Our Blooming Haus journey started in 2014 when we launched our pop store in High Street Kensington, London. Back then, still as a small boutique store, we dreamt big and carefully planned our career steps to take Blooming Haus further. Through the years we embarked on a specialised career of a wedding and event florist backing this up with many professional floristry and business qualifications, including that one of the prestigious Academy of Floral Design in Switzerland.
Fruits of our final exhibition, backed by months-long preparation, drawings, sketches, mood boards, consultations, and trials are seen in some of the pictures below.
What do most women wear daily? With nail varnish as a decorative element for a bridal bouquet we decided to create a solid base painted subtly with pink and blue colours, showcasing a palette of a mix dozen of other colour combinations. By means of that, a bride that holds such a bouquet in her hand, carries a symbol of a colourful matrimony.
Could bamboo become a vase? As a matter of fact, each bamboo segment can be used as an individual fillable container. The following concept presents three rows of ascending and descending bamboo vases, paired with delicate wiry blossoms and plant material that represented a jungle forest. Contrasts of whites and greens, with soft amis, amaranthus and grasses along leathery anthuriums livens up this joyful arrangement.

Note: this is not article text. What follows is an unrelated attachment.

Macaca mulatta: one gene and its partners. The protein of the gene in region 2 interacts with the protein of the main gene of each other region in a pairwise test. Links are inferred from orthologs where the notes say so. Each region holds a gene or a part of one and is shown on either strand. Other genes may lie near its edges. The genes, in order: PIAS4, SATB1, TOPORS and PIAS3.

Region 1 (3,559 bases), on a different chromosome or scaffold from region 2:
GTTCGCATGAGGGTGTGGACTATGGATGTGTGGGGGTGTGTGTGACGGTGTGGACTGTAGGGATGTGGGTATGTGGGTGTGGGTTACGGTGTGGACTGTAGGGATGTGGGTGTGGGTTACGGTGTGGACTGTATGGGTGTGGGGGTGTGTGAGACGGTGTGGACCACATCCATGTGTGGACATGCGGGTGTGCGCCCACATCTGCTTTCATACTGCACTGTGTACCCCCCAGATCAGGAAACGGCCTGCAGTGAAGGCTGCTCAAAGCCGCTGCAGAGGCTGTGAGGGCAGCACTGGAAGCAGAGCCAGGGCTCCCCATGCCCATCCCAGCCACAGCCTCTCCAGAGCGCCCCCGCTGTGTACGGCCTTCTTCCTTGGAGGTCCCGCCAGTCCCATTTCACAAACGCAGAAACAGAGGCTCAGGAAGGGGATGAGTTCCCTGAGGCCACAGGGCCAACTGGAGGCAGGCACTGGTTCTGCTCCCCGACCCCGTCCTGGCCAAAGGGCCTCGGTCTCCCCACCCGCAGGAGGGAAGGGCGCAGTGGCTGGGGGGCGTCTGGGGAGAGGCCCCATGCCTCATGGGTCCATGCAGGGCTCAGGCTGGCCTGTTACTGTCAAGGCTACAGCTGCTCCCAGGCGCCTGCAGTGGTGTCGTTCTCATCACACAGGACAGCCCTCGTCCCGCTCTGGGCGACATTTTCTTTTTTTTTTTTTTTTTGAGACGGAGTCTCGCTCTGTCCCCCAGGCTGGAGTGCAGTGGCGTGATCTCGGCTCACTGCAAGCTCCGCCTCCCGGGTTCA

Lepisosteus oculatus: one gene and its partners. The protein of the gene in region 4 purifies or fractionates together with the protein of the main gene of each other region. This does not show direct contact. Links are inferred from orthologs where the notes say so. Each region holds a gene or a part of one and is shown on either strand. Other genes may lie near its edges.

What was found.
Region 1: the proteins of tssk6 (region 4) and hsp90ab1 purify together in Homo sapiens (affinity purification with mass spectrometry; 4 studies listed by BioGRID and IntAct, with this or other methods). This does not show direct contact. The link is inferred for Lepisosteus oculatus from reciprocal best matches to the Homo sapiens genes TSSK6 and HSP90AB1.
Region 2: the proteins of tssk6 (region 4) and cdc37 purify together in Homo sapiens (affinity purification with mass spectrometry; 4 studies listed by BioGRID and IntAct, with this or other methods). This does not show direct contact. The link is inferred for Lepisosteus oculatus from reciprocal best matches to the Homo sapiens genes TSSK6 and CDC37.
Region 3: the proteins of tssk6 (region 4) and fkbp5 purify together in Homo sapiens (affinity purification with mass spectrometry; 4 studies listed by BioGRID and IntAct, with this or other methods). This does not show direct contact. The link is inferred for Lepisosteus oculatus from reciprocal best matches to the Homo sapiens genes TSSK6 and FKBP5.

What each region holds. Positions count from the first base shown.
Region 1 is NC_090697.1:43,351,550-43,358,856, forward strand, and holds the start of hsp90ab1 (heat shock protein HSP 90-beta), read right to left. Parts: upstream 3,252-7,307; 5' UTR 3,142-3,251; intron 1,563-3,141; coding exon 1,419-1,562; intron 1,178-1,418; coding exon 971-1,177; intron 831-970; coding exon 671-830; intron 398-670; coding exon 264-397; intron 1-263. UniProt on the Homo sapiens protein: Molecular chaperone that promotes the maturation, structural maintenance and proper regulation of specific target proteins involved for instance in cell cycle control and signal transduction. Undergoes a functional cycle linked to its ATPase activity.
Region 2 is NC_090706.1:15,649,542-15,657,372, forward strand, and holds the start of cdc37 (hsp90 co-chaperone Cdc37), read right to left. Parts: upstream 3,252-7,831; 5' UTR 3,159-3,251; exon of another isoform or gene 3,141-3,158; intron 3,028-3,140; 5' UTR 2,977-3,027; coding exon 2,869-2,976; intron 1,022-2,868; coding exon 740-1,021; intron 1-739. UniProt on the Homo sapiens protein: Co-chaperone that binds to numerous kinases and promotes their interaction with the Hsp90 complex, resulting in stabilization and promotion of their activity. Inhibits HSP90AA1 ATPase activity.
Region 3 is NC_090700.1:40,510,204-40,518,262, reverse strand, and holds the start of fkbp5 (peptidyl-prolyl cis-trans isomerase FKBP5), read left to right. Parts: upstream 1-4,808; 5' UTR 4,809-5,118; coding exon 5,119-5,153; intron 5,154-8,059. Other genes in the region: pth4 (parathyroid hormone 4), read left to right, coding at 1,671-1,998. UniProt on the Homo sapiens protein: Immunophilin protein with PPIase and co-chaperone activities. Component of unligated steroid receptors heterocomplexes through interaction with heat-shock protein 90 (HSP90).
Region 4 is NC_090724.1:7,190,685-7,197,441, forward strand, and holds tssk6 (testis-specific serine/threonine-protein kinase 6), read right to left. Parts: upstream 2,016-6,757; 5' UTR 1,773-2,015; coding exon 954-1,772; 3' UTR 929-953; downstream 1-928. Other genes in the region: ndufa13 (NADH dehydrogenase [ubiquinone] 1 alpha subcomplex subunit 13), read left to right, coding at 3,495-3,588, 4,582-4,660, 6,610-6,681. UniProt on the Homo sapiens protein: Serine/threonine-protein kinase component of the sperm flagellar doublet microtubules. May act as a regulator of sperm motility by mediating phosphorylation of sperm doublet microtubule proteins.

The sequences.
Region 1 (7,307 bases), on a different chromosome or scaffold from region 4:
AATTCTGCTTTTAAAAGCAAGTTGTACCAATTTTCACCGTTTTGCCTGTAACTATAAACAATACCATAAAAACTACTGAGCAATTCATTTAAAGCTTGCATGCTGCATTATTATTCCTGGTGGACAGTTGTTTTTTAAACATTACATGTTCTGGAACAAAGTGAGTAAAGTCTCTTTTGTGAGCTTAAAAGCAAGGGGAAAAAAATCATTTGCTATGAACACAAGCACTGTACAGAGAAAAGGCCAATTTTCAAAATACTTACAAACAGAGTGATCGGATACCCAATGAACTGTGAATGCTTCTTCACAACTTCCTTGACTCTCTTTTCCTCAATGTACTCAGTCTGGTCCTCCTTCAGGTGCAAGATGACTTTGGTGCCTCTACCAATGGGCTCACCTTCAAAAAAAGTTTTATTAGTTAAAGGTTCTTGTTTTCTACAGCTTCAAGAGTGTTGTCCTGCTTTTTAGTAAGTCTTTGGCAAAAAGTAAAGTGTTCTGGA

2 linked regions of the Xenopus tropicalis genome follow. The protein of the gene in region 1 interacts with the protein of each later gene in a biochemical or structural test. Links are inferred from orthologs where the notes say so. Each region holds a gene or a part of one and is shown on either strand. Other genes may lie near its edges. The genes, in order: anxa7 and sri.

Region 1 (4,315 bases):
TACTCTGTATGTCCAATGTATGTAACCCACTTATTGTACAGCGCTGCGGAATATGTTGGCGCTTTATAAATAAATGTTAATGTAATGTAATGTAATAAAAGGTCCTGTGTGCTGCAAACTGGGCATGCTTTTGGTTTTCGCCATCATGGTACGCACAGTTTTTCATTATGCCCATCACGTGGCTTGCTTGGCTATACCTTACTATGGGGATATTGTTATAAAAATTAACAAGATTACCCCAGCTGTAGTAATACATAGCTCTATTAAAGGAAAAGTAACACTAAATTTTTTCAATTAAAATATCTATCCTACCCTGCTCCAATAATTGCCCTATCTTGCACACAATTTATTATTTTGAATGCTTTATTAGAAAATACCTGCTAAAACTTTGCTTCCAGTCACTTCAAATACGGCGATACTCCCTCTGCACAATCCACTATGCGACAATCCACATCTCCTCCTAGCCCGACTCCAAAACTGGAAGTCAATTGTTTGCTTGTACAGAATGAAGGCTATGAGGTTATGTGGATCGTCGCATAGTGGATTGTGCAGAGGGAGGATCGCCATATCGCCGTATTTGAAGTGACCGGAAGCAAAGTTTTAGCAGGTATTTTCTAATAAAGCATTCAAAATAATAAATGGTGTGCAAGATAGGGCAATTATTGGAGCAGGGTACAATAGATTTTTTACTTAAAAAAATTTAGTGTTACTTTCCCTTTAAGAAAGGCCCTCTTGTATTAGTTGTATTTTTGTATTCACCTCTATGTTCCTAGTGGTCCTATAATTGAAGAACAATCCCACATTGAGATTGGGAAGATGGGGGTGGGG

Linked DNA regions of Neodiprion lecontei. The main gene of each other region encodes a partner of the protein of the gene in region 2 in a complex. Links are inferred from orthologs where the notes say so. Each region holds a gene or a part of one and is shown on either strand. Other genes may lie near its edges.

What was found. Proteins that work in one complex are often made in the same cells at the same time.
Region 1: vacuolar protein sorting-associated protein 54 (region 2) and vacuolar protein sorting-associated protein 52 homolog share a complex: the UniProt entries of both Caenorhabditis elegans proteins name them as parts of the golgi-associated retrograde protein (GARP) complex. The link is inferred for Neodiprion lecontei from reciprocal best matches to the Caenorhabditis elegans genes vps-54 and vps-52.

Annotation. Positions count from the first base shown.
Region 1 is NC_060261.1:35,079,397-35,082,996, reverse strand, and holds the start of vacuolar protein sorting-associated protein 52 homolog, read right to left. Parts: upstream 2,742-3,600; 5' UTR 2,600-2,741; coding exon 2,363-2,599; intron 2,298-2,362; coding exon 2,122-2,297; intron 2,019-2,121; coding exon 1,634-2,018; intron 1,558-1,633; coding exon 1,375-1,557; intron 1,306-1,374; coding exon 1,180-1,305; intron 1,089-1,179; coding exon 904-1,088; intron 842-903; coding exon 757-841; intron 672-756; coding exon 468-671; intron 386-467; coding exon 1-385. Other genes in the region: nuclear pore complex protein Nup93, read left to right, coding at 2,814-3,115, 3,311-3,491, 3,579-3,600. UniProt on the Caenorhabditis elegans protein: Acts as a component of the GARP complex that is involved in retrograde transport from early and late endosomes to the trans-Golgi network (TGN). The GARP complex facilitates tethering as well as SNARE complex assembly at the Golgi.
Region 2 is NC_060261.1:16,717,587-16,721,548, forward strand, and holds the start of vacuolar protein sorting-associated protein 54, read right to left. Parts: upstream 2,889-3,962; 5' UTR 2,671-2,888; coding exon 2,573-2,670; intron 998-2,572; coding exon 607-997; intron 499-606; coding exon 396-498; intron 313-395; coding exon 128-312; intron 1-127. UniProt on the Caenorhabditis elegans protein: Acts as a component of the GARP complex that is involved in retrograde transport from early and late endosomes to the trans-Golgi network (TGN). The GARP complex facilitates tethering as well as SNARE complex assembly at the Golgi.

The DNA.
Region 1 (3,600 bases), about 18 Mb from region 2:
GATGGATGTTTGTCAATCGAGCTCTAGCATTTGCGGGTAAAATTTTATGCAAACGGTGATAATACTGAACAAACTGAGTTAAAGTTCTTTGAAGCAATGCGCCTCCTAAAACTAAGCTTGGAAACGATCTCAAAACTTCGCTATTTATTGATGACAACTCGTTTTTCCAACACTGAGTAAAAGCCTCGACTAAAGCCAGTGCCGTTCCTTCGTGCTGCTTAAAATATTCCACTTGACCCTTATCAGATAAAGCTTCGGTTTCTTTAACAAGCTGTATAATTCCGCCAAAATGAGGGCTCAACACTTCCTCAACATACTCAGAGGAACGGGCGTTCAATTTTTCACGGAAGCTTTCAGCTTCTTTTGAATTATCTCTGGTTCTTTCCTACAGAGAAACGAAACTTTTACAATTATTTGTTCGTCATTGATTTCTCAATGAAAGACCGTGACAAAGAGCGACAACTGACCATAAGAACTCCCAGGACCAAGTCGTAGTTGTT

Hand-tied Bouquet Reimagined
It was a story of an alternative bouquet, born out of a concept of floral photography with a small twist. Instead of using fresh flowers, we built this hand-tied bouquet with dried branches, foraged from our local countryside meadows. All flowers were photographed and printed on transparent foil, and subsequently ‘arranged’ in this conforming form.
Wreath of Thousands Grasses
What is a recipe for a show-stopper? Twenty thousand grasses ornamenting a round wreath, hanging from a custom-made construction rotating around its own axis. This work received tens of queries about its thought process, the making of and built.
Truly, it wasn’t an easy task. As grasses are a living material which dries out fast without a water source it was a fight against time. A team of 4 florists worked on the wreath for almost 24 hours. One can admire the effects of this undertaking in the following few photos. We were honoured and exhilarated to present the results to all visitors.
Gunnera manicata, also called a giant rhubarb, is a plant native to Brazil’s jungle. Its leaves can reach up to 2m width and its height often exceeds 3 metres. Although Gunnera is an invasive species, it is a popular garden plant due to its unmet, almost prehistoric appearance. You can find some wonderful gunneras at Isabella Plantation in Richmond Park.
The base holding the plant was made of foraged wood and measured 2.2m high and wide. The opening holding the plant was situation in the upper right quarter of the box with all wood pointing towards the opening.
We continued to embrace the theme of our exhibition and used green bamboo to create flower pods. We placed carefully cut containers it in a vertical position in an prearranged pattern. We formed a pleasing organic link between the two tables and reinforced the connection between the guests at each side of the table.
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